America’s Best Food Cities to Taste Now

Plan a culinary getaway to one of these foodie hot spots.

October 2016

Unforgettable meals are often the most memorable moments of travel—so why not plan your next trip around the best places to eat? Coffee shops, food trucks and fine-dining restaurants alike are beckoning you from across the country. While the celeb chefs of Las Vegas and the incomparably diverse cuisines of New York are more than worthy of a visit, consider smaller cities that have earned high-profile foodie reputations with some of the best restaurants in America. One of these culinary hotspots could be your next weekend getaway.

Charleston, South Carolina

If you’ve never tasted dishes like she-crab soup, oyster pie, and shrimp and grits, chances are you’ve never been to the Lowcountry. The heart of this region is Charleston, South Carolina’s oldest city. Long beloved for its culture and Southern charm, it’s now also recognized for its flight-worthy food. At the buzzed-about restaurant Husk, order cornmeal-dusted Carolina catfish with a side of pea, peach and peanut succotash. Also worth a visit is the jazz-inspired Prohibition, where expertly handcrafted cocktails of “hooch” are served in a Roaring ’20s ambience.

Portland, Oregon

While it’s best known for its craft beer and artisanal coffee, Portland’s grub is on par with its beverages. Pair local IPAs with creative charcuterie or challah grilled cheese. Sip siphon-brewed coffee with a bacon-maple donut from Voodoo Doughnut. Like its residents, Portland’s cuisine is adventurous and original. Everything seems to be small batch and locally sourced, whether it’s from a food cart or a fancy bistro. (And wherever you dine, be sure to order local Pacific Northwest salmon.)

New Orleans

Spicy Cajun gumbo. Stuffed muffaletta sandwiches. Po’boys overflowing with fried seafood. This is the Big Easy, where the food is rich and the portions are hearty. But save room for dessert—local specialties like beignets (French donuts) and pralines (creamy pecan candies) are worth every calorie. New Orleans has an excellent roaming food truck scene. Track down the beloved Taceaux Loceaux for favorites like the gourmet andouille sausage tacos and avocado fries. Venture outside the French Quarter to the Garden District, where you can hit up Commander’s Palace for jazz brunch. Menu offerings include BBQ shrimp over whipped brie grits and—wait for it—turtle soup.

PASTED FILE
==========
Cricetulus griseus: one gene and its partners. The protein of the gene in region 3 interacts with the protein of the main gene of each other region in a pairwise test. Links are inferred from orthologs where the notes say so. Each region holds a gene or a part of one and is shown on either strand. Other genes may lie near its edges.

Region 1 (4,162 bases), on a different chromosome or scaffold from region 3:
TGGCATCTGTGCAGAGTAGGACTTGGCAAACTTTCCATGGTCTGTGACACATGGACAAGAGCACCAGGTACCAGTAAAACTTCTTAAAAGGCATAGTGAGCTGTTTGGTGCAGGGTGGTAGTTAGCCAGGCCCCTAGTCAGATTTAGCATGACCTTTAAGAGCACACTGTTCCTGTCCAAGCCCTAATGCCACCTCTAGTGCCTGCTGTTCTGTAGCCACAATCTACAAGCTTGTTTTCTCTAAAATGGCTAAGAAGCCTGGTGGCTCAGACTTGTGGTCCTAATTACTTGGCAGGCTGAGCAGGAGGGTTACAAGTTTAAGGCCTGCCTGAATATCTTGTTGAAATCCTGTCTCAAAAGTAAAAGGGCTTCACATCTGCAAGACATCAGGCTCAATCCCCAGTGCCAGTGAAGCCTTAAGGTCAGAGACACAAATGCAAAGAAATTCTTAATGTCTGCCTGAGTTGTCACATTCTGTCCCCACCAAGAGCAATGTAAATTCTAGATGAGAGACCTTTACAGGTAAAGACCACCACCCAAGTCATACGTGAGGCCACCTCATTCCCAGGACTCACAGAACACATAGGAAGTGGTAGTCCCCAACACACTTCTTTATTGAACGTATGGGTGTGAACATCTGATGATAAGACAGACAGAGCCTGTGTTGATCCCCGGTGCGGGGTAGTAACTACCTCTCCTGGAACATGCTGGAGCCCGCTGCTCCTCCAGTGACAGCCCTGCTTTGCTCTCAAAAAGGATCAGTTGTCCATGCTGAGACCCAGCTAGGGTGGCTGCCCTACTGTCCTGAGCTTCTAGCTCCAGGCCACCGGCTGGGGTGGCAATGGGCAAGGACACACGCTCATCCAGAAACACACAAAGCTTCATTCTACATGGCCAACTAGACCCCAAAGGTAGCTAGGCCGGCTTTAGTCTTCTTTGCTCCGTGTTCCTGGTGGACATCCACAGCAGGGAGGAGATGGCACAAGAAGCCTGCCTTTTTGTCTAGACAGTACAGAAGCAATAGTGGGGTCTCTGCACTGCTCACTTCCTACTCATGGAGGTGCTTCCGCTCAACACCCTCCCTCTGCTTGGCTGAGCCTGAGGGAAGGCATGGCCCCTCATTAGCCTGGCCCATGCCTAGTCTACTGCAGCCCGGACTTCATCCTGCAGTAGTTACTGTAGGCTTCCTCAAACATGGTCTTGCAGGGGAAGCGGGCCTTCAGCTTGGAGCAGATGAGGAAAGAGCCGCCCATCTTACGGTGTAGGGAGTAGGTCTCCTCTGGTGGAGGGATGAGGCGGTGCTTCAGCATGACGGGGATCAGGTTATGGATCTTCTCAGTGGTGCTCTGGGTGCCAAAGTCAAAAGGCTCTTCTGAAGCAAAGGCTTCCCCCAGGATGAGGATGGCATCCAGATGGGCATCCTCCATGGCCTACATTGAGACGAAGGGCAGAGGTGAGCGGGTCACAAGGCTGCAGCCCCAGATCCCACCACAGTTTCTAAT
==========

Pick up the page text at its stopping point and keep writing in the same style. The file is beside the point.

Come for the beach. Stay for the food. Plate lunch is the quintessential Hawaiian meal. Savory meats alongside heaping scoops of white rice are the go-to midday choice for locals and tourists alike. Favorite plate lunches include salted butterfish, pork cutlets and panko-fried chicken. (Visit the no-frills Rainbow Drive-In for the best-rated plate lunch in Honolulu.) Another popular dish is poke—cubed raw ahi tuna—often paired with ingredients from seaweed to pickled onions. Traditional kahlua pig is cooked in an underground oven and infused with a salty, smoky flavor. For dessert, pair these heavy dishes with a light shaved ice in a fruity Hawaiian flavor like pineapple, coconut or papaya.

Provincetown, Massachusetts

The Atlantic Ocean may attract most of Cape Cod’s visitors—but it’s the delicacies swimming within the ocean that attract destination diners. Oysters for raw bars. Clams for chowder. And lobsters for everything, from omelets to soups to rolls. The “lazy man’s lobster” comes out of its shell, but there’s nothing quite like donning a plastic bib, seizing the crackers and earning each individual bite. Check out Commercial Street for upscale dining options, or the Red Shack for lobster rolls served five different ways (one with pineapple, curry and mint). For dessert, hit up the Provincetown Portuguese Bakery.